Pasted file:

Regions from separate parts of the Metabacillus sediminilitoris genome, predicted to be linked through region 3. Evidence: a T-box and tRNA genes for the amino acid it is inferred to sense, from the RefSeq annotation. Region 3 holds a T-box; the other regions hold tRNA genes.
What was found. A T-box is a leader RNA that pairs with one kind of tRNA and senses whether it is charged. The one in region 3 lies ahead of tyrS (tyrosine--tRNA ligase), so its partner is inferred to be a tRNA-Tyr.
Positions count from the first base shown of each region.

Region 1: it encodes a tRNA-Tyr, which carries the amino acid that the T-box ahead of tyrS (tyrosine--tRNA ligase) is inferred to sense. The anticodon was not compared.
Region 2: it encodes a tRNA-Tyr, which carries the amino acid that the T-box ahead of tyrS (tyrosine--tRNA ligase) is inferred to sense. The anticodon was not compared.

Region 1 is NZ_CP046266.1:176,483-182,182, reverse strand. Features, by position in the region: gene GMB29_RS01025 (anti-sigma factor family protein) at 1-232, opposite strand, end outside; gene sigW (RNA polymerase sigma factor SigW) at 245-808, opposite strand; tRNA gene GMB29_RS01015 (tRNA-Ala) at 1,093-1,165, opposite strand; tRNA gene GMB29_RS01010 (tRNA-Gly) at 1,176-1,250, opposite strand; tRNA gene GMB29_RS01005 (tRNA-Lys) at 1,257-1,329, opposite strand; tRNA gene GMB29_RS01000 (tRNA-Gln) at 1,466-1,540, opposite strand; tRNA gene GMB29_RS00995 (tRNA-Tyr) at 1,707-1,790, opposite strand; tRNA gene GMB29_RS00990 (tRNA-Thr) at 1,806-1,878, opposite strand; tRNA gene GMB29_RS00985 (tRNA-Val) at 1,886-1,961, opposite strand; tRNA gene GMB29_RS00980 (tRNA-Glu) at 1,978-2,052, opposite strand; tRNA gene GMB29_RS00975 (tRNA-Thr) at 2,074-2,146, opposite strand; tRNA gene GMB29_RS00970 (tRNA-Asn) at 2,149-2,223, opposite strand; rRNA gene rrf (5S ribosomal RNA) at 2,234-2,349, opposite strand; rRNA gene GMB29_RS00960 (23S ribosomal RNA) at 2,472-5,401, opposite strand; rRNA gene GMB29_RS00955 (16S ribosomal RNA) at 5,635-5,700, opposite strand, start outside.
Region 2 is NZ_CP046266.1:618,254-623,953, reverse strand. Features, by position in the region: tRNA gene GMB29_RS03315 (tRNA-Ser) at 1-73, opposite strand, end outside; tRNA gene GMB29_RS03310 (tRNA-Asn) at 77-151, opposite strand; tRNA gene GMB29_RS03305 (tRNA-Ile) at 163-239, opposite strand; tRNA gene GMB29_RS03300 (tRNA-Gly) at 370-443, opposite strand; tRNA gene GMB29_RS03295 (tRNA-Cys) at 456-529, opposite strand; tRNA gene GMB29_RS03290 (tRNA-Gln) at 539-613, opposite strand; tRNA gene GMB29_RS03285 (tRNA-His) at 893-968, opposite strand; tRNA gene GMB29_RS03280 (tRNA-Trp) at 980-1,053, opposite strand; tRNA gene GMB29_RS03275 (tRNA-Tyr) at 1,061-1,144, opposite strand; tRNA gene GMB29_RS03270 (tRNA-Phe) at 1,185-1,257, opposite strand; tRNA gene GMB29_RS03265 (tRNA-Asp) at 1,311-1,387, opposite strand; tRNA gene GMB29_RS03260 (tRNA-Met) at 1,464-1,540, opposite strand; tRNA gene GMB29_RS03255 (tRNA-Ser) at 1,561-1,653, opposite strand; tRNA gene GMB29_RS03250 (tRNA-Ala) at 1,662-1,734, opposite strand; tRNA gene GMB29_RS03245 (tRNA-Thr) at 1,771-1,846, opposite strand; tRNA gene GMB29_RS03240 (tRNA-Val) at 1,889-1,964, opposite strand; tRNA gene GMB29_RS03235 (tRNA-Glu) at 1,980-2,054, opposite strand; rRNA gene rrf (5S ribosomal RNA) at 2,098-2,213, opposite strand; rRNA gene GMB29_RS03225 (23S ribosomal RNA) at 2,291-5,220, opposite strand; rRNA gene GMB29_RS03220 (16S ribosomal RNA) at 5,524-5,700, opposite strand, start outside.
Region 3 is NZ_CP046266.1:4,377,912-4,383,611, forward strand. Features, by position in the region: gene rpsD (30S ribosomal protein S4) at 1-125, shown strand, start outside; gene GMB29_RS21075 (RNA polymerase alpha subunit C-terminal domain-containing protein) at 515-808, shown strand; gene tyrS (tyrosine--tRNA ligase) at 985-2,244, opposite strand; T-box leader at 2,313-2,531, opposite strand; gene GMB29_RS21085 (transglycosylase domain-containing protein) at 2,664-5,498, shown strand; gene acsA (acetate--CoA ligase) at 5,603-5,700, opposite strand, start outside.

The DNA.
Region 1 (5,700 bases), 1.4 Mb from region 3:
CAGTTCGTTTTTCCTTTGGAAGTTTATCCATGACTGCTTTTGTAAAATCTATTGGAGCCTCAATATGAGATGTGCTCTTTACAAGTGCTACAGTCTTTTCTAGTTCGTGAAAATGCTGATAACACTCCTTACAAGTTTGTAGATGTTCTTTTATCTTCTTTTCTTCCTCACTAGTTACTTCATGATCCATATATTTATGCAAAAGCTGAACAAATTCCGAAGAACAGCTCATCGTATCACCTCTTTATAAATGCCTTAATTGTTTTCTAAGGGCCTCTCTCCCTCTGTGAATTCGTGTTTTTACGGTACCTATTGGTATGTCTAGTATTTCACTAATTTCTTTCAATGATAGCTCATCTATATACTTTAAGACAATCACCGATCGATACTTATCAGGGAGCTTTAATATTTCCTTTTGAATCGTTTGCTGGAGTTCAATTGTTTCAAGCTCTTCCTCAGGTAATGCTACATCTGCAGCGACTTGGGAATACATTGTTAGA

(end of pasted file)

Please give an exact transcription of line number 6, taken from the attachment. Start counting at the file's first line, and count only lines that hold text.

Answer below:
Region 1 is NZ_CP046266.1:176,483-182,182, reverse strand. Features, by position in the region: gene GMB29_RS01025 (anti-sigma factor family protein) at 1-232, opposite strand, end outside; gene sigW (RNA polymerase sigma factor SigW) at 245-808, opposite strand; tRNA gene GMB29_RS01015 (tRNA-Ala) at 1,093-1,165, opposite strand; tRNA gene GMB29_RS01010 (tRNA-Gly) at 1,176-1,250, opposite strand; tRNA gene GMB29_RS01005 (tRNA-Lys) at 1,257-1,329, opposite strand; tRNA gene GMB29_RS01000 (tRNA-Gln) at 1,466-1,540, opposite strand; tRNA gene GMB29_RS00995 (tRNA-Tyr) at 1,707-1,790, opposite strand; tRNA gene GMB29_RS00990 (tRNA-Thr) at 1,806-1,878, opposite strand; tRNA gene GMB29_RS00985 (tRNA-Val) at 1,886-1,961, opposite strand; tRNA gene GMB29_RS00980 (tRNA-Glu) at 1,978-2,052, opposite strand; tRNA gene GMB29_RS00975 (tRNA-Thr) at 2,074-2,146, opposite strand; tRNA gene GMB29_RS00970 (tRNA-Asn) at 2,149-2,223, opposite strand; rRNA gene rrf (5S ribosomal RNA) at 2,234-2,349, opposite strand; rRNA gene GMB29_RS00960 (23S ribosomal RNA) at 2,472-5,401, opposite strand; rRNA gene GMB29_RS00955 (16S ribosomal RNA) at 5,635-5,700, opposite strand, start outside.